> does cladistics, which is a very different approach, then
> reconstruction is a far more appropriate term
How can you say something is a reconstruction when it
is probably wrong? It seems more forthcoming and accurate
to refer to the process called "attempts at reconstruction"
and estimate. Reconstruction alone is misleading to the
> > As we develop new and more critical tests of hypotheses of
> > homology (and there are many that have and well continue
> > to be developed), we should be moving farther along the
> > asymptote to truth.
> Well fine!, I have NO problem with that. The more the better. I have
> always thought that if the stats folks would translate thier max-like
> trees into an explicit set of conclusions regarding the homology of
> the various sites, that we might begin to speak the same language.
> Then we could begin a debate on what makes a legitmate test of
I wonder why they haven't?
> > For instance, parsimony
> > can be mislead by long branch attraction, and
> > no model of evolution is needed for that to be true (sparse
> > taxon sampling can lead to the same problem and guarantee
> > the wrong tree, and we are limited in our taxon sampling
> > via extinction),
> Sparse taxon sampling is usually one of those new problems spawned by
> generation of roving sequencers who have no committment to the study
> of a particular group. The folks who are really interested in
> organisms and their diversity have ususally gone to great lengths to
> make sure they include every taxon available.
Lineage extinction alone ensures that sometimes morphological
data are corrupted by long edges - the morphologists'
best estimates at understanding homology can thus also
> And although long branches can conceivably decieve parsimony in some
> cases, it need not do so. Sister taxa can attract each other as well.
Yes they can - but what do we want to base our understanding
of evolution on - signal, or noise?
> Furthermore, long branches can equally decieve every other method.
They can - but if the long edges can be identified, then
other methods can deal with them explicitly (some only
with molecular data). Neighbor joining, for instance,
has shown a tendancy to be less diverted.
> The fear of long branches has already spawned some ridiculous claims;
> sister-group relationships are being denied because of the mere
> possibility of long branches - even when the relationships are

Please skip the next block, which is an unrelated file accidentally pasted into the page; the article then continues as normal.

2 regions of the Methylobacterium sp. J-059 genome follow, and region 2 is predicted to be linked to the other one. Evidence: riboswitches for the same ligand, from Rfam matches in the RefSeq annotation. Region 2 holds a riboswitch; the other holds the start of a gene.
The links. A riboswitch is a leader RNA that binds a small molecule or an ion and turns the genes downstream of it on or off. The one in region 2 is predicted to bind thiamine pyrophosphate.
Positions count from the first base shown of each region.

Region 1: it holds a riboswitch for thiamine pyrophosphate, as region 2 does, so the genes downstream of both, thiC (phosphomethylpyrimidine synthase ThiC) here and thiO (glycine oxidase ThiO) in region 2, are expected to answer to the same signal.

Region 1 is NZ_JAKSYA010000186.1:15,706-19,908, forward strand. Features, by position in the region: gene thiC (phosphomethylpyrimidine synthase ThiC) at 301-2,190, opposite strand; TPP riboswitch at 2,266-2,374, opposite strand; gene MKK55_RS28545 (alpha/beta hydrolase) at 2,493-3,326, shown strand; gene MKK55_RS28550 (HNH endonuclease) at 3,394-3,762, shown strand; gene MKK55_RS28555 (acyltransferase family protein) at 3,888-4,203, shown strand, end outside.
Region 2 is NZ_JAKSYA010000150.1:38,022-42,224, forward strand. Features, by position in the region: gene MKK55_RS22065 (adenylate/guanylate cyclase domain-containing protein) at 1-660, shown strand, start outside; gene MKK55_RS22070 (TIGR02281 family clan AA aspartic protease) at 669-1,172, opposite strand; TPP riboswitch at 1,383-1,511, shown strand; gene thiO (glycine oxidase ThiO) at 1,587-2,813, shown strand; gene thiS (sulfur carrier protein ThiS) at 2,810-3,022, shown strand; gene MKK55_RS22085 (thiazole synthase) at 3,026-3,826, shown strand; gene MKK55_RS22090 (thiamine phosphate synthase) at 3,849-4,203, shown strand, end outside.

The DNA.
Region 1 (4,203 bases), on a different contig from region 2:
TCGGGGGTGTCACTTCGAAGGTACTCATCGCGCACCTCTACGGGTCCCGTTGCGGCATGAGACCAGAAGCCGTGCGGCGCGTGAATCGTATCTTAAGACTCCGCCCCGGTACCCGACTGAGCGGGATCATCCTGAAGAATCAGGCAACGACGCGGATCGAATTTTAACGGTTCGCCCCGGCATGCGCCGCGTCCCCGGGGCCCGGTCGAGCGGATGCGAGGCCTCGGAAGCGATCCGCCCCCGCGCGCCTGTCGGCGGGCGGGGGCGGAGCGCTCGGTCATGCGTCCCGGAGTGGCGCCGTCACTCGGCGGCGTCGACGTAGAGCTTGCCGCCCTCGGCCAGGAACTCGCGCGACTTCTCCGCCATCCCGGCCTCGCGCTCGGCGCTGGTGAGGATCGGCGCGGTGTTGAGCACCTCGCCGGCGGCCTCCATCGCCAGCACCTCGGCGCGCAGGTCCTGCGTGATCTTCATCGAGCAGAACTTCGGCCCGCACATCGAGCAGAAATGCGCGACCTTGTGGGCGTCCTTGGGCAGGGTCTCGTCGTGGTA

> heavily corroborated by many different character systems including
> complex morphologies.
It's good to hear that this problem, now two decades on,
is being taken seriously in your world.
> And of course, the existence of conditions which might lead to a long
> branch situation can hardly indicate a preference for another tree
I'm not sure what you are saying. When long edges exist,
we are guaranteed to have the wrong tree...
> > new tests for the identification of
> > long edge taxa will prevent errors that would otherwise
> > have been made.
> just be careful that you can isolate real instances
done - for both mol and morph data.
> > No philosophical justification of cladistic parsimony
> > will ever change the informativeness of a single data set -
> > that is predetermined by whatever processes of evolution have
> > already occured to the characters, to the biologcial prowess
> > of the investiagtor, and to a large extent by
> > taxon sampling.
> So, to run throught your list backward: sample your taxa thoroughly
> (this is not an argument you will probably have to make to cladists);
> study biology (this is not an argument you will probably have to make
> to cladists); and dont restrict yourself to single character systems,
> to avoid cases where some evolutionary process has destroyed
> information (this is not an argument you will probably have to make
> to cladists).
The latter point seems to be lost on some.
> > More to the point of the thread, I consider it positivistic
> > (read: like positivism) to presume that parsimony (or any other
> > method of inference) will lead asymptotically to the truth when it
> > has been known for so long that it can be positively mislead under
> > some circumstances, and that adding more data will only
> > make things worse. To continue the myth of the sufficiency of
> > parsimony is to say that it cannot be improved.
> The improvements in our field will not come from abandoning the
> preference for the result which represents the logical ordering of
> those hypotheses which have survived critical testing.
> Your comments here seem to contradict what you said a few paragraphs
> above. You claimed there that we would move along the asymptote to
> truth by further testing homology hypotheses. That is perfectly
> consistent with parsimony - for parsimony is (one last time) the
> logical ordering of tested homology hypotheses. Test 'em more,,,sure,
> but eventually they will be combined in a matrix and submitted to a
> congruence test to form the overall phylogenetic hypothesis.
Don't you see the difference between hypothesis testing
and hypothesis formulation?